Freight derivative

Freight derivative

Freight derivatives, which includes Forward Freight Agreement (FFA) and options based on these, are financial instruments for trading in future levels of freight rates, for dry bulk carriers and tankers. These instruments are settled against various freight rate indices published by the Baltic Exchange (for Dry and some Wet contract) & Platt's (some Wet contracts.) FFAs are often traded over-the-counter (through brokers such as ICAPHYDE, Clarkson's Securities, SSY- Simpson, Spence and Young, FIS -Freight Investor Services, GFI, BRS & Tradition-Platou), but screen-based trading is becoming more popular, through various screens. Trades can be given up for clearing by the broker to one of the clearing houses that support such trades. There are three clearing houses for freight: NOS Clearing, LCH.Clearnet & SGX (Singapore). Freight derivatives are primarily used by shipowners and operators, oil companies, trading companies and grain houses as tools for managing freight rate risk. Recently with Commodities now standing at the forefront of international economics; the large financial trading house, including banks and hedge funds have entered the market.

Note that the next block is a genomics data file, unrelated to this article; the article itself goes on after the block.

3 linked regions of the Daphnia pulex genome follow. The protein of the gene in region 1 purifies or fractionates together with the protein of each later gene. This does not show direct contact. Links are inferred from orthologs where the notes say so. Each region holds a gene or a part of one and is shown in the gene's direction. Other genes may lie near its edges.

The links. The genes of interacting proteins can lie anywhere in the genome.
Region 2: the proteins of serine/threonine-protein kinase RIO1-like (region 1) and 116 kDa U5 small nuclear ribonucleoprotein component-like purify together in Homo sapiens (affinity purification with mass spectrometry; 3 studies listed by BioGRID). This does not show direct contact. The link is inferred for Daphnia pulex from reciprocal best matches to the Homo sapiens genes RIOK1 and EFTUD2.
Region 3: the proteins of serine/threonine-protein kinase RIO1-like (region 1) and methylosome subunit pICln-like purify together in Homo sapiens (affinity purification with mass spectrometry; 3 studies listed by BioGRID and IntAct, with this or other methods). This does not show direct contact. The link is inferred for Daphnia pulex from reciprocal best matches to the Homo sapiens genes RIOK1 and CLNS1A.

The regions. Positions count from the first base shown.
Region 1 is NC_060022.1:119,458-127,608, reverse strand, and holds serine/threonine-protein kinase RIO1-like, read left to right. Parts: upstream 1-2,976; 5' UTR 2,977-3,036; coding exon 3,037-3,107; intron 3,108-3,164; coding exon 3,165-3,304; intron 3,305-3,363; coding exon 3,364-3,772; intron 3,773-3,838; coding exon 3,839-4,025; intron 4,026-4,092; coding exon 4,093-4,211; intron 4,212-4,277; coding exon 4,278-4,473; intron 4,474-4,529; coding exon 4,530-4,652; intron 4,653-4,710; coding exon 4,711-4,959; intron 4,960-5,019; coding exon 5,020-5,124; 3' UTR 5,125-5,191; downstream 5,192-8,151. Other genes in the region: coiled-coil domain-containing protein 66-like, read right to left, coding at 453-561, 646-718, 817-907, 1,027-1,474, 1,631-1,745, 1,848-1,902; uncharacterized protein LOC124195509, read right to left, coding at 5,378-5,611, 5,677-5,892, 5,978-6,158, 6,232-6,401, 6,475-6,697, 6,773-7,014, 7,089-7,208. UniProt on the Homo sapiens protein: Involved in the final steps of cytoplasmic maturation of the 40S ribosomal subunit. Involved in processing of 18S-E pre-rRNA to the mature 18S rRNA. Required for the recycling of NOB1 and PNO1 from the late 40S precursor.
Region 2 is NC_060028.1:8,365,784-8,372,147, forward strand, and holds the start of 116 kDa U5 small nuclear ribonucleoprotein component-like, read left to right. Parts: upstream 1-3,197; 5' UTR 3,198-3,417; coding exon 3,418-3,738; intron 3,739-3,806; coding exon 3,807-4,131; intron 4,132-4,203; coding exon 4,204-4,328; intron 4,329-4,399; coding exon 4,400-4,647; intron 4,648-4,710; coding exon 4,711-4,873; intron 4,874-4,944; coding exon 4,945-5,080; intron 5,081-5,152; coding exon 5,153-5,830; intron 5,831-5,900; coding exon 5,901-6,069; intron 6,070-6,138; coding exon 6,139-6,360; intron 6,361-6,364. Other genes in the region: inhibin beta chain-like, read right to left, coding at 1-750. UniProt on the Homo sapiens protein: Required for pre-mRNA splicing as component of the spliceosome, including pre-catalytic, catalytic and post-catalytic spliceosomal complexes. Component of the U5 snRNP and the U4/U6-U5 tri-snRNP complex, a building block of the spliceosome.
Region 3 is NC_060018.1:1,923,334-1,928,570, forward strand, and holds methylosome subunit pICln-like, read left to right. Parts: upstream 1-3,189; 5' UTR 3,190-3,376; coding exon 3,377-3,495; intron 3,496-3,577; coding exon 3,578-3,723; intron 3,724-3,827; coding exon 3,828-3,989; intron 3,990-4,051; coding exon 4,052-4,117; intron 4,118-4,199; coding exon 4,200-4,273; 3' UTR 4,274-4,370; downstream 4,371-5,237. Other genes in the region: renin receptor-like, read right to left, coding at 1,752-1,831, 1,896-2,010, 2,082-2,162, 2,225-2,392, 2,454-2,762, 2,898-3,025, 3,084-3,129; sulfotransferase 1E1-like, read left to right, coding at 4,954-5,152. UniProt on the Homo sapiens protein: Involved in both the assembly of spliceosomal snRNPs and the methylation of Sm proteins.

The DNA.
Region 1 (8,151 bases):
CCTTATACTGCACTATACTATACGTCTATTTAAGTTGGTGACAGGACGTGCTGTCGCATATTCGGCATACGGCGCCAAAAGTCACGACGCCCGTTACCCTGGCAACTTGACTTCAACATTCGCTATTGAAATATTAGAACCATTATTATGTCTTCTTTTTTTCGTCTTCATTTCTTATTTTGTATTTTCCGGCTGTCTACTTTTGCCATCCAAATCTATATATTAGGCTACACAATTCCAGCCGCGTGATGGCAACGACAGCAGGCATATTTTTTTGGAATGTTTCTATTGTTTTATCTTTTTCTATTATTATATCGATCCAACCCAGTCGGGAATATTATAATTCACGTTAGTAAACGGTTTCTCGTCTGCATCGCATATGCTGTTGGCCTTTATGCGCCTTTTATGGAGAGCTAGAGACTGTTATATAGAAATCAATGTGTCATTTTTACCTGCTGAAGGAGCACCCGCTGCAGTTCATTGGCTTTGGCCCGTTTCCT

Dry Freight or Dry-Bulk FFAs

The Baltic Exchange, Baltic Dry Index which measures the cost for shipping goods like iron ore and grains, doubled over the past 12 months and has risen more than fourfold since 2006.

The trading volume of dry freight derivatives, a market estimated to be worth about $200 billion in 2007, grew as those needing ships attempted to contain their risks and investment banks and hedge funds looked to make profits from speculating on price movements. At the close of the 2007 financial year, the number of traded lots on dry FFAs doubled the derived physical product.

References

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